9
\$\begingroup\$

For example if I start with the number 146. I first reverse it, so it becomes 641. Then I add this to the original number to make 787 which is a palindrome. I would repeat the process if the answer is not a palindrome.

I made this program show how long it ran for when it finishes or is interrupted and also to write the output to a file called output.txt.

from sys import exit
from signal import SIGINT, signal
from timeit import default_timer


def n(x):

    counter = 0
    b = 0
    start = default_timer()

    def t(*args):

        end = default_timer()
        total = end - start
        print (total)

        with open('output.txt','w') as f:

            f.write('{}\n{}\n{}'.format(b, counter, total))

        exit(0)

    signal(SIGINT,t)


    while True:

        b += int(str(x)[::-1])

        if b == int(str(b)[::-1]):

            end = default_timer()
            print (b, counter)
            t()
            break

        else:

            counter += 1
            print (b,counter)
            x = b
\$\endgroup\$
  • 5
    \$\begingroup\$ First improvement I'd suggest is to use decent names for variables and methods, add comments, and skip fewer lines. \$\endgroup\$ – BusyAnt Jul 28 '16 at 13:53
  • 2
    \$\begingroup\$ @BusyAnt I just realised that I pasted the wrong version of my code. The only thing different is that the newer one has more sensible variable names but still doesn't have comments/less blank lines. Thanks for pointing that out! \$\endgroup\$ – Farhan.K Jul 28 '16 at 13:58
6
\$\begingroup\$

A few notes:

  • A more pythonic way to determine if a given value is a palindrome:

    str(n) == str(n)[::-1]
    

    You do something similar in your code, but are converting from a string back to an int. This is more readable to me.

    However, this can slow down the code if we do this sort of casting a lot, so it would be better to abstract this functionality to a loop to reduce the number of casts and further increase readablity:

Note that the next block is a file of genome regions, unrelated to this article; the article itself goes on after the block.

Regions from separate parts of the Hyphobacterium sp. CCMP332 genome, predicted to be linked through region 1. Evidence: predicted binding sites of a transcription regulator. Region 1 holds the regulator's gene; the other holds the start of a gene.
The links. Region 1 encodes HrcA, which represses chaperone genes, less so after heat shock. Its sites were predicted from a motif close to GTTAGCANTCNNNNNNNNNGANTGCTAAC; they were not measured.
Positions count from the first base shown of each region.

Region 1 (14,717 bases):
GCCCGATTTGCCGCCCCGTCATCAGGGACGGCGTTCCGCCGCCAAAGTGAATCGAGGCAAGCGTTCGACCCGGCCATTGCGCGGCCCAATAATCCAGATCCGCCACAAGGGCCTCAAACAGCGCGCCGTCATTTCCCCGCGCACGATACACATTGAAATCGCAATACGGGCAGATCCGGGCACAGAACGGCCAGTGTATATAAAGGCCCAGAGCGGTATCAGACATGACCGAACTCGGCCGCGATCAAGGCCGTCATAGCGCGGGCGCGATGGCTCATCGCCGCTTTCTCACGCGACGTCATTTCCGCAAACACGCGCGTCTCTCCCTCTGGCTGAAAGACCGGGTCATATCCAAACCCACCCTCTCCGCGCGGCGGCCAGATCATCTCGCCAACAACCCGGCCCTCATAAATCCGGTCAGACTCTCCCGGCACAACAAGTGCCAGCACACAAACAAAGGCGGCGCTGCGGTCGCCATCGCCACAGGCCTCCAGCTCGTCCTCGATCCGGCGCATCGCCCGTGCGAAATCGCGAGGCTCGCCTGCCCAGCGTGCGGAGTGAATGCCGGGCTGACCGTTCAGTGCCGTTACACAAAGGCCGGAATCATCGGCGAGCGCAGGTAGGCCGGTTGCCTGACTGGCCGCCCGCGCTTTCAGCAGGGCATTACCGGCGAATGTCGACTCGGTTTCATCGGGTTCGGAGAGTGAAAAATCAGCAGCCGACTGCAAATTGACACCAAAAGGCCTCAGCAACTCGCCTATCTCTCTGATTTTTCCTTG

def is_palindrome(num):
        string = str(num)
        return string == string[::-1]
    
  • Use the palindrome test as a check with the while loop

  • In the while loop, use the logic you already have to add on a reversed int:

    n += int(str(n)[::-1])
    
  • I would make it easier to input a number for the code to use, I did this with argparse.

    def get_args():
        parser = argparse.ArgumentParser(description=
            'Generate palindrome from number when added to its reverse')
        parser.add_argument('num', type=int, help='number for palindrome generator')
        return parser.parse_args()
    
  • Right now you are writing just a snippet of data to a file, but it is being overwritten every time. I'd recommend just outputting to stdout with this current method, or changing it so you append to a file instead of overwrite it. I've gone with the former recommendation in my final code.

  • For profiling and timing code, it's recommended you use a Python profiler instead of writing code yourself.


Final Code

import argparse


def get_args():
    parser = argparse.ArgumentParser(description=
        'Generate palindrome from number when added to its reverse')
    parser.add_argument('num', type=int, help='number for palindrome generator')
    return parser.parse_args()


def is_palindrome(num):
    string = str(num)
    return string == string[::-1]


def main():
    args = get_args()
    while not is_palindrome(args.num):
        args.num += int(str(args.num)[::-1])

    return args.num


if __name__ == "__main__":
    print(main())

Test run:

$ python test.py 146
787
\$\endgroup\$

Your Answer

By clicking “Post Your Answer”, you agree to our terms of service, privacy policy and cookie policy

Not the answer you're looking for? Browse other questions tagged or ask your own question.